We interviewed Erin Hamalainen, iOS Developer at Trainline on her experience and thoughts on women in tech.
Reading, writing, and editing code!! My favourite thing in the world. It also involves a lot of communication and teamwork – which were things I did not expect when I first started working as a developer.
I majored in math in university (getting there was a journey in and of itself–I had started university as a chemical engineering major). And one of the requirements for my degree was a 2-semester course called “Intro to C++”. I LOVED doing the homework – which involved writing a program each week. I would usually cosy up somewhere quiet with my laptop and disappear into the assignment for hours. That was how I knew I loved programming.
I studied math in university. There was one programming course required for my degree – “Intro to C++”. Because I enjoyed that class so much, I took another class the following semester called “Advanced Programming Techniques.”
After “Advanced Programming Techniques,” I didn’t take any more programming classes. I really wanted to, but it was too much work to add on top of my already rather heavy course load (I had switched majors halfway through my degree, so I had to rush to graduate on time.) And I loved my math major, I didn’t have any desire to abandon that.
Yes! I’d already been an iOS developer for a total of 7 years at 3 different companies when I started at Trainline.
Oh yes. Ohhhhhhhhhhhh yes. Right now, Trainline has 24 iOS developers and only 6 of them (myself included) are female. And that’s the most female iOS devs I’ve ever worked with (by a landslide)!
I don’t feel like I’ve met anyone who thinks this way – but I also feel like it would be naive of me to think they don’t exist.
In my personal experience, the main danger to women is unconscious bias within individuals (men or women) in the industry: i.e., when women are assumed to be less competent just because they are women, rather than given the benefit of the doubt the way their male colleagues are.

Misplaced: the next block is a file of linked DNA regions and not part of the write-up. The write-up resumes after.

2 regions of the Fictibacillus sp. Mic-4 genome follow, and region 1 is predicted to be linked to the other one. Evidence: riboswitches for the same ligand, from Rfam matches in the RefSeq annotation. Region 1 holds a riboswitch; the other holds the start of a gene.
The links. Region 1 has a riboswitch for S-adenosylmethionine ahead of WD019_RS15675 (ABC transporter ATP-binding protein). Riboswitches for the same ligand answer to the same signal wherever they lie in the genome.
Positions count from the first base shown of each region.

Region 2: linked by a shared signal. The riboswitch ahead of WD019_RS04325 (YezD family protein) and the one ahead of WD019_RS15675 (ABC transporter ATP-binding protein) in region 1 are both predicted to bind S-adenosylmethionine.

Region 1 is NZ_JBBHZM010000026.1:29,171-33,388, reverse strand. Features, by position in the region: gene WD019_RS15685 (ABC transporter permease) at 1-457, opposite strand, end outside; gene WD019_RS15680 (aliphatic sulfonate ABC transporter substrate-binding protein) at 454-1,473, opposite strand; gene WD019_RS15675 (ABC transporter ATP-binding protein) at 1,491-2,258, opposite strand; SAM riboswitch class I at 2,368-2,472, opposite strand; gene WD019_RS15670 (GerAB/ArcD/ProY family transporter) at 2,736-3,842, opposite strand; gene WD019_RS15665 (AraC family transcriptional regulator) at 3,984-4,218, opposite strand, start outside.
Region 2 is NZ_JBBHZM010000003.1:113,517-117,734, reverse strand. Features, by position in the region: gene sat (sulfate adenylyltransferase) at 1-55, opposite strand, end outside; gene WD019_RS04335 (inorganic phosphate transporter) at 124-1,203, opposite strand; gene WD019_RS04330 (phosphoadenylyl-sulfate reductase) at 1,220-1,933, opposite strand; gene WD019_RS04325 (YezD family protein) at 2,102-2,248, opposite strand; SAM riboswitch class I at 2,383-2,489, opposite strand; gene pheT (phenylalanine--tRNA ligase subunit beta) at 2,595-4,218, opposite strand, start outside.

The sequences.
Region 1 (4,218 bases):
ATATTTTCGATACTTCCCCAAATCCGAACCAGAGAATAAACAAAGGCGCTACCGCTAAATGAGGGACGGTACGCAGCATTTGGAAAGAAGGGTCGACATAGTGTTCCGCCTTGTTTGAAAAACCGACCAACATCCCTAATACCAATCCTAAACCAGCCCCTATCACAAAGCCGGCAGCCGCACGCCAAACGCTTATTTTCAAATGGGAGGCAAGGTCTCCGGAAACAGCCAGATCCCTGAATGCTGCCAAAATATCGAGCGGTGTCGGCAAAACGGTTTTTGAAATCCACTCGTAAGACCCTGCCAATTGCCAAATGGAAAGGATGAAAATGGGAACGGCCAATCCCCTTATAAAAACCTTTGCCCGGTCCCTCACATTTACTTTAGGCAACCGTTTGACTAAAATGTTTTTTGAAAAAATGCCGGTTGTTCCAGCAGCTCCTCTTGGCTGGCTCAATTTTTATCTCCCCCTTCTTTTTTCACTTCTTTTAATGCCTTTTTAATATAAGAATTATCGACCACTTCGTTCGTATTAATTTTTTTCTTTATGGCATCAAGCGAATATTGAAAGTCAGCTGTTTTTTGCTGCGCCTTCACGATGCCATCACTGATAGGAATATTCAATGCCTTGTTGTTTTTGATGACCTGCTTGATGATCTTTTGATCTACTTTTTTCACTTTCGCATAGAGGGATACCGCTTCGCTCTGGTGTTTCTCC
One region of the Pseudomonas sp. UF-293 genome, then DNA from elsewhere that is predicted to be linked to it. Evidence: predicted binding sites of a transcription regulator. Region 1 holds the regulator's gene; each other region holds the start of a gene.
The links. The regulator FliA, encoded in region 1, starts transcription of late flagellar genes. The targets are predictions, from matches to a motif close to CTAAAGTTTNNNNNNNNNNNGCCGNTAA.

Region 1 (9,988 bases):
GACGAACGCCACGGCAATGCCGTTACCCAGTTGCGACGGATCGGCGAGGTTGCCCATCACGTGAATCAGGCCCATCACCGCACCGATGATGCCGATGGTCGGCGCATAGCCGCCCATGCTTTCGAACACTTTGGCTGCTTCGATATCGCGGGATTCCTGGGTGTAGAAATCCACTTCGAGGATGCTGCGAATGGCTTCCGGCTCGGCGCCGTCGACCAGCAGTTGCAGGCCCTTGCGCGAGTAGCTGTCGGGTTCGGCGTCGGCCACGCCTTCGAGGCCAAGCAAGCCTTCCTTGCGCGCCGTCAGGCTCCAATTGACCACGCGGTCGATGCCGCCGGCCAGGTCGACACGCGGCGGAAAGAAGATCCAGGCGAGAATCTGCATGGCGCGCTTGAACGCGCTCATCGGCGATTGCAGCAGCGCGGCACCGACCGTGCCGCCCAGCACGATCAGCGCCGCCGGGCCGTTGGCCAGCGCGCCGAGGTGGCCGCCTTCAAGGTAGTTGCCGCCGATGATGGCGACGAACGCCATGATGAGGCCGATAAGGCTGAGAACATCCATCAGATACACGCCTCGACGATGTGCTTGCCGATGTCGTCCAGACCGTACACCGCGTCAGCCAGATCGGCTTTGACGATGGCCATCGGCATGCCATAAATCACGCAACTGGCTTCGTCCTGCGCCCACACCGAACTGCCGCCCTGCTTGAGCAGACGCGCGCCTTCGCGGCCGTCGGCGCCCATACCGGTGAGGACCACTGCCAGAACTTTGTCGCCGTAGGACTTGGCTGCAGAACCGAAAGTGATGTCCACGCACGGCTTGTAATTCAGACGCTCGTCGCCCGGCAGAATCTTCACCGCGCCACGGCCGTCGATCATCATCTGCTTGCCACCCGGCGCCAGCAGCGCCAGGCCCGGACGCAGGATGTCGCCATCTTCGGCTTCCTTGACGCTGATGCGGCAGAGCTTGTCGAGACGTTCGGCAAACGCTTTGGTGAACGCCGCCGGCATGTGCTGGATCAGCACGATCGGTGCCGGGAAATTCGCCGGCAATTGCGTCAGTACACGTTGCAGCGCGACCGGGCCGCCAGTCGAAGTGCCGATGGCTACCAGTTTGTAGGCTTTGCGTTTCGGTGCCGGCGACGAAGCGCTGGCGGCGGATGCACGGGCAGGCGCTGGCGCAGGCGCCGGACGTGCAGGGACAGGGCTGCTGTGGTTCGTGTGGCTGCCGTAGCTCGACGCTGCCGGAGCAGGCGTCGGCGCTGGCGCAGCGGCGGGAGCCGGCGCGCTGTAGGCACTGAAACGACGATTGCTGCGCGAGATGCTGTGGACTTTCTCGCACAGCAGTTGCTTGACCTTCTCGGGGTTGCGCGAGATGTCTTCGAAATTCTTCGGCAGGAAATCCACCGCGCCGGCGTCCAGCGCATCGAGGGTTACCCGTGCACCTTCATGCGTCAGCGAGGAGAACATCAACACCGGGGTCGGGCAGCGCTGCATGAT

As a result of rarely getting the benefit of the doubt, lots of women in tech are working twice as hard to get half as far. And being frustrated out of their minds in the process. And let me tell you, that frustration is exhausting.
Sometimes female team members are not listened to, simply because they are women. This can easily be avoided. But there has to be a desire to avoid it. And the unfortunate truth is that there are still lots of men (and women) out there who do not believe unconscious bias is a real problem or that it affects them, and so they are not doing anything to address it.
This is such a hard question to answer. I can only speak for myself because this is not a topic I have researched and collected data on.
I guess the main reason I personally did not go into university as a CS major is because it just never crossed my mind. I did not know that I liked CS back then. I also did not know I was competent enough to handle the major.
Maybe if someone had told me:
-If you like organizing the dishwasher so that you can fit in as much as possible and you put similar items close to each other so it’s as easy as possible to put everything away when it’s done – then you are an engineer at heart.
-If you get a weird sense of joy from de-cluttering and re-organizing a closet – that is a very similar skill to refactoring code.
-If you take pride in organizing a kitchen so that the stuff you use is close to the place you use it and the things you use the most are the most accessible – that is very similar to software architecture.
-Coding is a lot like sewing or carpentry, where it’s important to do all the preliminary steps–the foundational stuff–really well. Like all the measuring and cutting. That is the part that takes time. For most of the time you work on a project, there is very little visible progress. But if you do all of that beginning stuff right, the final assembly takes almost no time at all and is almost effortless. It all comes together seamlessly. If you are sloppy about the setup steps, the project just gets harder and harder and you continue to dig yourself into a hole.
-You don’t need to be “good at computers” to take a tech class or be a CS major. You can learn all that as you go!
There are many. But the main one that I see is companies that do not hire junior-level developers.
At this point in time, most female developers are at a junior level. So, if you aren’t hiring juniors, then there are a whole lot of women out there that you aren’t giving a chance.